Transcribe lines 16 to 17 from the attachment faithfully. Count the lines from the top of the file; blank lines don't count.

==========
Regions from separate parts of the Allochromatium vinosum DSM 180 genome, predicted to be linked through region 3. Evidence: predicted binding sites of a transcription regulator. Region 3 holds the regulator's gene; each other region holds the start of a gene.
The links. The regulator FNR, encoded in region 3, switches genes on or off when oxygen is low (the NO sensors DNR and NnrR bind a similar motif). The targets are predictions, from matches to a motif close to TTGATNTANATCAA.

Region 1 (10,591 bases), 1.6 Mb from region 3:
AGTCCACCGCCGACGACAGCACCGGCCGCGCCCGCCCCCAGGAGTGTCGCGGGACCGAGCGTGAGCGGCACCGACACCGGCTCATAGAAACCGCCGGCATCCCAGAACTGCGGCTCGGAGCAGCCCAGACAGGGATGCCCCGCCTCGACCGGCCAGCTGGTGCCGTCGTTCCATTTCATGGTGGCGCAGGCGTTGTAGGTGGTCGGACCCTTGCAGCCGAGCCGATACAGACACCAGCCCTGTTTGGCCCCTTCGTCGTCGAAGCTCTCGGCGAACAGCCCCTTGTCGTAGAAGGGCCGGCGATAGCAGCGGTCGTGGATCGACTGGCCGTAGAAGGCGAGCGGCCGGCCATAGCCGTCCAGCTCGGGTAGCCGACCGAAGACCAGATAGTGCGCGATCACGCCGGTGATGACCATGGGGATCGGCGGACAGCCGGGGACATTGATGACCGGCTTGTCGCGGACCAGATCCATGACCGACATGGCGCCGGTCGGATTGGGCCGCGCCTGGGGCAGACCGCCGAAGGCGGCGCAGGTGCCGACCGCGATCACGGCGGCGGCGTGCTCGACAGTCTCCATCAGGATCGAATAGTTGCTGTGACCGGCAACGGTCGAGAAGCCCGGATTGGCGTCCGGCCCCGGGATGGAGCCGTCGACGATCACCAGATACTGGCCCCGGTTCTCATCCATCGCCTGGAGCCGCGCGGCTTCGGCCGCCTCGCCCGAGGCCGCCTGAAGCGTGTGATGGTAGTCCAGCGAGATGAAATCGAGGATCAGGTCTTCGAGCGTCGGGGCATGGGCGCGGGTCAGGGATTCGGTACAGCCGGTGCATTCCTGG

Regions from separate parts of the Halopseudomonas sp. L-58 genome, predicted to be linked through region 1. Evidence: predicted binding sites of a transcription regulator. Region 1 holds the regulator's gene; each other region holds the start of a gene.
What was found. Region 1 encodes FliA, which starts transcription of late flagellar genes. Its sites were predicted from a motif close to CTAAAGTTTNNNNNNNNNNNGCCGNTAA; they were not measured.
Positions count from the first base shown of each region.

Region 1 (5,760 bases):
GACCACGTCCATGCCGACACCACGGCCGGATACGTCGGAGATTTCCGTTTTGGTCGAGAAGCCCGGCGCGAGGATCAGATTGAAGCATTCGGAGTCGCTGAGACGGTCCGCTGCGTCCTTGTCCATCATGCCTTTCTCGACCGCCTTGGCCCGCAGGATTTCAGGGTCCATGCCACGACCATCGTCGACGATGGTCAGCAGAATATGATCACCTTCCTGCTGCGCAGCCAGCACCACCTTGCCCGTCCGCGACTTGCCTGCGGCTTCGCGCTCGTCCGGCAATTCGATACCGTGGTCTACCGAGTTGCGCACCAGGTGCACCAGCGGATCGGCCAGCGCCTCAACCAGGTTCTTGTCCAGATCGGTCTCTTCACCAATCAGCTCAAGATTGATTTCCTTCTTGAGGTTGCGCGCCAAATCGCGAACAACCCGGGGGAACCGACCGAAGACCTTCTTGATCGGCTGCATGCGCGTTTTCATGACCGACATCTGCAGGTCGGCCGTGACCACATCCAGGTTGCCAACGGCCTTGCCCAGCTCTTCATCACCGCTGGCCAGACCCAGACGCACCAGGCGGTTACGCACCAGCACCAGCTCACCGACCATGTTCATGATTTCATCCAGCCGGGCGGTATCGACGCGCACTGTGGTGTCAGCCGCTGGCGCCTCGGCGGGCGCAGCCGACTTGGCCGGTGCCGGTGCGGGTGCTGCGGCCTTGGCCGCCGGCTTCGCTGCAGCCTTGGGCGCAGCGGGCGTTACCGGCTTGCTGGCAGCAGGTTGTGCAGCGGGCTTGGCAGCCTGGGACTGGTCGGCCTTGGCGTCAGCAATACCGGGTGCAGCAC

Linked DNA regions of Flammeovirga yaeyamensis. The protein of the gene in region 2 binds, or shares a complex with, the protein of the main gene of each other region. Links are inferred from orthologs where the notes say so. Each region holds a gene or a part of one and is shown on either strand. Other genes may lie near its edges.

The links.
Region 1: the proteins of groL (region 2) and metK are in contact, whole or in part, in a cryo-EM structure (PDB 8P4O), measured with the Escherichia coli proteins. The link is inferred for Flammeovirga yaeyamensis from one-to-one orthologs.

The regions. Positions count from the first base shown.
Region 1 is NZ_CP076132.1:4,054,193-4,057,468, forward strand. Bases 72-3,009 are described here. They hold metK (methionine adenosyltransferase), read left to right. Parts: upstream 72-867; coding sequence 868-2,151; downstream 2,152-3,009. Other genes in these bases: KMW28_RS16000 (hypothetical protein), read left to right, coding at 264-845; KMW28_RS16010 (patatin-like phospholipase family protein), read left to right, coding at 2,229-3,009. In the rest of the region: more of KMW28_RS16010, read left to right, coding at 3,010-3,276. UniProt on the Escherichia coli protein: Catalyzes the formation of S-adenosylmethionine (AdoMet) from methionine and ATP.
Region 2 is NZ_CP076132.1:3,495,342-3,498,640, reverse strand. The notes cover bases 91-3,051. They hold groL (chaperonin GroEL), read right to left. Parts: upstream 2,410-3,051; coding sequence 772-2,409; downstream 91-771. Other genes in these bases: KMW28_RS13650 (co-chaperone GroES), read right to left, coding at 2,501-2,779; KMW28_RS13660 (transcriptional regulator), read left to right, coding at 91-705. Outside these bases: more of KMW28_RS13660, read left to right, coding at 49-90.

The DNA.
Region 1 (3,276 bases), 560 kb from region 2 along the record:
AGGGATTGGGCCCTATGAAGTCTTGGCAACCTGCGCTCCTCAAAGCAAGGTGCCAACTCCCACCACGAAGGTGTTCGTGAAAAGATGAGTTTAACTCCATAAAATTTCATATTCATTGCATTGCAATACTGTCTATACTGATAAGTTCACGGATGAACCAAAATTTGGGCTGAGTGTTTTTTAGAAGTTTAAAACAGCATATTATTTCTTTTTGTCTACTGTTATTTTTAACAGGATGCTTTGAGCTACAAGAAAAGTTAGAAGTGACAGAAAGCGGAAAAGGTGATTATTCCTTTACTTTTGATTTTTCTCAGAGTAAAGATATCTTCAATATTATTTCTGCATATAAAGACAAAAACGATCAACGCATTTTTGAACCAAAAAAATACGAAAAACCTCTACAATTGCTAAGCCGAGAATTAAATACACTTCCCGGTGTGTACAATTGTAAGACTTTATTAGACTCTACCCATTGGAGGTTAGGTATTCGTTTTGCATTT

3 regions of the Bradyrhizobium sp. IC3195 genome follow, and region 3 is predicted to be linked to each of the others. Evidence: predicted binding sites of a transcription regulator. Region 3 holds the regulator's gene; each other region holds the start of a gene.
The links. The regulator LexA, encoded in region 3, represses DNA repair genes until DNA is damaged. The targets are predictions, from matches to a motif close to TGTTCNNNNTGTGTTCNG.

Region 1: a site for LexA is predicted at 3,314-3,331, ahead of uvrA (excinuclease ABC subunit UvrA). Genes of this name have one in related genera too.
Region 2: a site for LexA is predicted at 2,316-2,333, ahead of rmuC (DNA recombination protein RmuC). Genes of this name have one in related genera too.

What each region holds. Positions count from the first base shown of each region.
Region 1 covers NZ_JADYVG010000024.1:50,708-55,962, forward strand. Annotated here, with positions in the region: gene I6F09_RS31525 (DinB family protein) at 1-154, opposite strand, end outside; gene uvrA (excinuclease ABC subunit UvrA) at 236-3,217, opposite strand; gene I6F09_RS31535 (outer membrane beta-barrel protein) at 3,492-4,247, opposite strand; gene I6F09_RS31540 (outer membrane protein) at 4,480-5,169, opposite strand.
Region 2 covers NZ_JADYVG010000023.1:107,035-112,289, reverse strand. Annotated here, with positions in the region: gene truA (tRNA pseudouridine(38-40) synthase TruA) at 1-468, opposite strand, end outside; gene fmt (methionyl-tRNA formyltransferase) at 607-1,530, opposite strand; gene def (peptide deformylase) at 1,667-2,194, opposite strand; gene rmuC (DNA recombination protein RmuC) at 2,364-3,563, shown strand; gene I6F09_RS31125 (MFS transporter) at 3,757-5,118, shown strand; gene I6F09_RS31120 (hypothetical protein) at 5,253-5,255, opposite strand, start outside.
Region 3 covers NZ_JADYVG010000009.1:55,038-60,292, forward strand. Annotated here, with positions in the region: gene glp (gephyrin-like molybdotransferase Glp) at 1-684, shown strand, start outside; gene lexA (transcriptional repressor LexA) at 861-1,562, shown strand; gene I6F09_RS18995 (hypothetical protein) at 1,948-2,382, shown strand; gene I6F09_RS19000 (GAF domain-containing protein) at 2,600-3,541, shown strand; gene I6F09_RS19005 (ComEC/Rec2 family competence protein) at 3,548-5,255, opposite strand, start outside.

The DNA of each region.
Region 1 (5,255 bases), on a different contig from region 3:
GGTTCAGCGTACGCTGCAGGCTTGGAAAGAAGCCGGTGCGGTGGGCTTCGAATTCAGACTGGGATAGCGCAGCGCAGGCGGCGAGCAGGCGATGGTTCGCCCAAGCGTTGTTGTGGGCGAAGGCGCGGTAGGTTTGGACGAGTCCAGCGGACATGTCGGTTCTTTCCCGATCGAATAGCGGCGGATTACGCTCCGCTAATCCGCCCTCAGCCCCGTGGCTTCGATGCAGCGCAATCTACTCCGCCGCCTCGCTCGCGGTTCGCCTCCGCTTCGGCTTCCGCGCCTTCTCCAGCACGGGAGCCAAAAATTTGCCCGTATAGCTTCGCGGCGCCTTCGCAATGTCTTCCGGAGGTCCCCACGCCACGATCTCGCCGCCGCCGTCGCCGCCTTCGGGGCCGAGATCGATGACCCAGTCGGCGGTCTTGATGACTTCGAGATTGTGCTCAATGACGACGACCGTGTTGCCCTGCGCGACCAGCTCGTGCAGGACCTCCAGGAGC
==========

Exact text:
The DNA.
Region 1 (3,276 bases), 560 kb from region 2 along the record: